Duchess of Cornwall feared ‘that minx’ Meghan Markle was ‘a self-seeking troublemaker’ who would not ‘sacrifice career to silently serve’ the monarchy, royal biographer claims
Meghan Markle, 40, was branded ‘that minx’ by the Duchess of Cornwall
Camilla ‘found it hard to believe’ the Duchess of Sussex would ‘silently serve’
Royal biographer Tom Bower has claimed the two women never saw eye-to-eye
Added Camilla thought the former actress was ‘a self-seeking troublemaker’
Meghan Markle was branded ‘that minx’ by the Duchess of Cornwall, who thought she was ‘a self-seeking troublemaker’, a royal biographer has claimed.
The Duchess of Sussex, 40, who is currently living in her $14 million mansion in California having stepped back from royal duty last year, never saw eye-to-eye with the Duchess of Cornwall, according to Tom Bower.
The commentator, who is currently working on a biography of Meghan, has said Camilla was long ‘suspicious’ of the Duchess’ intentions.
He told The Sun the duo never got along, explaining: ‘[Camilla] found it hard to believe that Meghan would sacrifice her career and independence to serve silently as a team player devoted to the monarchy.’
However he added that the Duchess remained ‘tight lipped’ about her dislike for Meghan.
Tom said that Camilla acted as a ‘comfort’ to Prince Charles after the Sussexes gave a series of explosive interviews last year.
He added: ‘During those inevitably endless, tortured and inconclusive conversations, Camilla is the sort who would refer to Meghan as ‘that minx’ — the self-seeking trouble- maker whose antics will always end in tears.’
Meanwhile the royal biographer suggested the Duke and Duchess’ silence over the Queen’s declaration that Camilla would one day by Queen Consort was ‘Meghan’s way of declaring war.’
In an announcement to mark the Queen’s Platinum Jubilee last week, Her Majesty spoke of her ‘sincere wish’ that when the time comes, the Duchess of Cornwall will be known as Queen Consort, not Princess Consort, as announced on her marriage to the Prince of Wales.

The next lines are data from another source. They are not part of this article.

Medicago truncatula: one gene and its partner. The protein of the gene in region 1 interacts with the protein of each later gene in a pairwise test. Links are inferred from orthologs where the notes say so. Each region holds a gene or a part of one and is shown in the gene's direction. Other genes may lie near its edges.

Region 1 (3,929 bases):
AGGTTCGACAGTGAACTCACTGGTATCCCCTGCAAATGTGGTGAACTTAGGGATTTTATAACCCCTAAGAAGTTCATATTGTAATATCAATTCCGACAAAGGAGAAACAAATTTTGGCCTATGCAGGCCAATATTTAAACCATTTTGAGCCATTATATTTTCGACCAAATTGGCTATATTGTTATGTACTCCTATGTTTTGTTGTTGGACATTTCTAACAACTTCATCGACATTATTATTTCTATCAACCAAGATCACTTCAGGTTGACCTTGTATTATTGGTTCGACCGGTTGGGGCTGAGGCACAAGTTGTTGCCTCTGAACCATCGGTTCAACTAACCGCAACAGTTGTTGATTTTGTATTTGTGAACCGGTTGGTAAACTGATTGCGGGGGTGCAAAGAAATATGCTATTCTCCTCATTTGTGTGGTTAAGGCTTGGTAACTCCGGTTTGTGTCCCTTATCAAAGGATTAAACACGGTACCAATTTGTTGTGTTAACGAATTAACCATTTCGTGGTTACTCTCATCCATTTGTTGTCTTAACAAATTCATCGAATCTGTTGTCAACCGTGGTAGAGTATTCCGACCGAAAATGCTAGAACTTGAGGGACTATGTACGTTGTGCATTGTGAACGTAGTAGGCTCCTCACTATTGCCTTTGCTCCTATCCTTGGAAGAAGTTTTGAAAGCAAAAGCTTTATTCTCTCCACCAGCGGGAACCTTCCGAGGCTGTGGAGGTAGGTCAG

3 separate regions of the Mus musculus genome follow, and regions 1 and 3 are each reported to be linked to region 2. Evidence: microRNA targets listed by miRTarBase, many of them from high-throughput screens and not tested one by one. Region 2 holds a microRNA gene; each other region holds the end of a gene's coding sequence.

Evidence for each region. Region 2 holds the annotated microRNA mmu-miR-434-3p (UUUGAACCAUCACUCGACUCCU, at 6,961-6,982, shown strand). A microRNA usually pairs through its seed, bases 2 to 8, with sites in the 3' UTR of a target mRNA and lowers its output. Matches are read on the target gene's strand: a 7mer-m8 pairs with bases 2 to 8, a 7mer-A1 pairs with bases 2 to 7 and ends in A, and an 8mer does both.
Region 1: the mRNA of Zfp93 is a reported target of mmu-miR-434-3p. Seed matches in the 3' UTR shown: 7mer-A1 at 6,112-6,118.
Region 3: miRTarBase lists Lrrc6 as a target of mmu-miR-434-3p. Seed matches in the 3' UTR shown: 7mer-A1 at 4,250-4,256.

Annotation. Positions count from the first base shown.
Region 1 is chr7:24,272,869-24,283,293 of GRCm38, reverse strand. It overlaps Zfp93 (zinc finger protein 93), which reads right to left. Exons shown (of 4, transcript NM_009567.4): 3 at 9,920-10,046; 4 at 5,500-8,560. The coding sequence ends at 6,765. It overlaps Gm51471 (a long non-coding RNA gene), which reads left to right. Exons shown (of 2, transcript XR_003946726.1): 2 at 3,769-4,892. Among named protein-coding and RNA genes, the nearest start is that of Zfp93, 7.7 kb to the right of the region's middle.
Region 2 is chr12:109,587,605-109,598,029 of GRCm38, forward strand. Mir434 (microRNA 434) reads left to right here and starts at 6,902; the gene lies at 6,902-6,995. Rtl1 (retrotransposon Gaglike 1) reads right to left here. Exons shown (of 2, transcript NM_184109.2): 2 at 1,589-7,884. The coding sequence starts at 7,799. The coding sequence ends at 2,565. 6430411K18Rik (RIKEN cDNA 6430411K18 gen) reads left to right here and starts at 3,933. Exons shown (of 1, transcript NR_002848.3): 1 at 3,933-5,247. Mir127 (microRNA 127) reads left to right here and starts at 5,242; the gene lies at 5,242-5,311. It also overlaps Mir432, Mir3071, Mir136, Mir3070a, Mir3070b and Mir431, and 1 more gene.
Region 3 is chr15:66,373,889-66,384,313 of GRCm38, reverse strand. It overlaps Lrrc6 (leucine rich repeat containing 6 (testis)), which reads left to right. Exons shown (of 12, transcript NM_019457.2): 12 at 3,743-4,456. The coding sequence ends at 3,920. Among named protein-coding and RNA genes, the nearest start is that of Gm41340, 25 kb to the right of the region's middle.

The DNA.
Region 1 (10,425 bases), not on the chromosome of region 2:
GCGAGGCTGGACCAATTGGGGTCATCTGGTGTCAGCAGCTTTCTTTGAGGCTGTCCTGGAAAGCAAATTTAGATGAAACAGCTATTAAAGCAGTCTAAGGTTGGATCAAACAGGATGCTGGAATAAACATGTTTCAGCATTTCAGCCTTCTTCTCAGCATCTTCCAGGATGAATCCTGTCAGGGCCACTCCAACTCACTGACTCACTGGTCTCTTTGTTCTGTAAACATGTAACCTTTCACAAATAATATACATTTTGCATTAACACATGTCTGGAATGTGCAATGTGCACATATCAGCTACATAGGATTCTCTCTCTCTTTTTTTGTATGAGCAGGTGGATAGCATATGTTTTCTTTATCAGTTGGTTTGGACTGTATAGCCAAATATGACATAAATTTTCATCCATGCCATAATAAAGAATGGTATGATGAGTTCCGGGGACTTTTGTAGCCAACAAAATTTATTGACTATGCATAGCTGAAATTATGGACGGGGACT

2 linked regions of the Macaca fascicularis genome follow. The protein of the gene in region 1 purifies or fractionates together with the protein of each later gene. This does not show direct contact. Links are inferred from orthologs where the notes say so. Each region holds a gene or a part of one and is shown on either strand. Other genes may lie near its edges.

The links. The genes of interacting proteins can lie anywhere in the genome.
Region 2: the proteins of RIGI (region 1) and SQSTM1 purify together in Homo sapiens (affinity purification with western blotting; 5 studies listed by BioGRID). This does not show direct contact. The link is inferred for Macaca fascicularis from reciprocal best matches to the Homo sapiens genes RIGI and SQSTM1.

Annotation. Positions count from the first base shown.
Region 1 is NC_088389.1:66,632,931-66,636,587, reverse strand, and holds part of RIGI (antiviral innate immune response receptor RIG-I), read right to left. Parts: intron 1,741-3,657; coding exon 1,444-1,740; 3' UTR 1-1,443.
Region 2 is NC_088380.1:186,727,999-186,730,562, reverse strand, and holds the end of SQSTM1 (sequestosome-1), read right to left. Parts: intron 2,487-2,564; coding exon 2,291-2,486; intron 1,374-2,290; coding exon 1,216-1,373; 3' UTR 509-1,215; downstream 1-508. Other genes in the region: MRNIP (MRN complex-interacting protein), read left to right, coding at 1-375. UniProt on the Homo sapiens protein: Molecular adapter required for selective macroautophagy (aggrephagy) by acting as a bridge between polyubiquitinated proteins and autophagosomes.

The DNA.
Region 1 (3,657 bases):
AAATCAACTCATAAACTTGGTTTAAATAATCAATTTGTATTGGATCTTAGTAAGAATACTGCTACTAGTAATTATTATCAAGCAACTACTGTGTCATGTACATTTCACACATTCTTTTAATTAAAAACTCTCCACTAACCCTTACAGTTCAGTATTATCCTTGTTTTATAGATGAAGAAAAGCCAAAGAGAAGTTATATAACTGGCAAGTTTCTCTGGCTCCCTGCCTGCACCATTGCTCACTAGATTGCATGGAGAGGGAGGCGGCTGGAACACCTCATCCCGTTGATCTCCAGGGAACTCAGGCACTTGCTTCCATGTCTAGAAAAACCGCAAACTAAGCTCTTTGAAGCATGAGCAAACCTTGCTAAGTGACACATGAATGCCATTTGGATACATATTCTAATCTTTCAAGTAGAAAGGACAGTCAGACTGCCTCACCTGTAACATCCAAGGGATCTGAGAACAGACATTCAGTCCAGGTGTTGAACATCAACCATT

William was said to be ‘supportive’ of the move and ‘respectful’ of the logic behind his grandmother’s decision.
Meanwhile Prince Harry and Meghan have not offered any public word. When he did break his silence four days later from California, there was no mention of his stepmother, or the proposed change to her status.
Instead, he paid a lavish tribute to Diana, praising her work on Aids and HIV and explaining that he felt an ‘obligation’ to continue his late mother’s efforts to remove the stigma surrounding the virus. Pointedly, he said: ‘I could never fill her shoes.’
It’s a sharp change from Harry’s previous comments on the Duchess of Cornwall.
During an interview to mark his 21st birthday in September 2005, he said he and William ‘loved her to bits’.
He went on: ‘She’s a wonderful woman and she’s made our father very, very happy, which is the most important thing.’
Warming to his theme, he added: ‘Look at the position she’s come into. Don’t always feel sorry for me and William, feel sorry for her. We are grateful for her . . . we’re very happy to have her around.’
Should there have been any lingering doubts about the brothers’ feelings for the duchess, who had married their father five months earlier, Harry emphasised: ‘To be honest, she’s always been very close to me and William. But no, she’s not the wicked stepmother, I’ll say that right now.’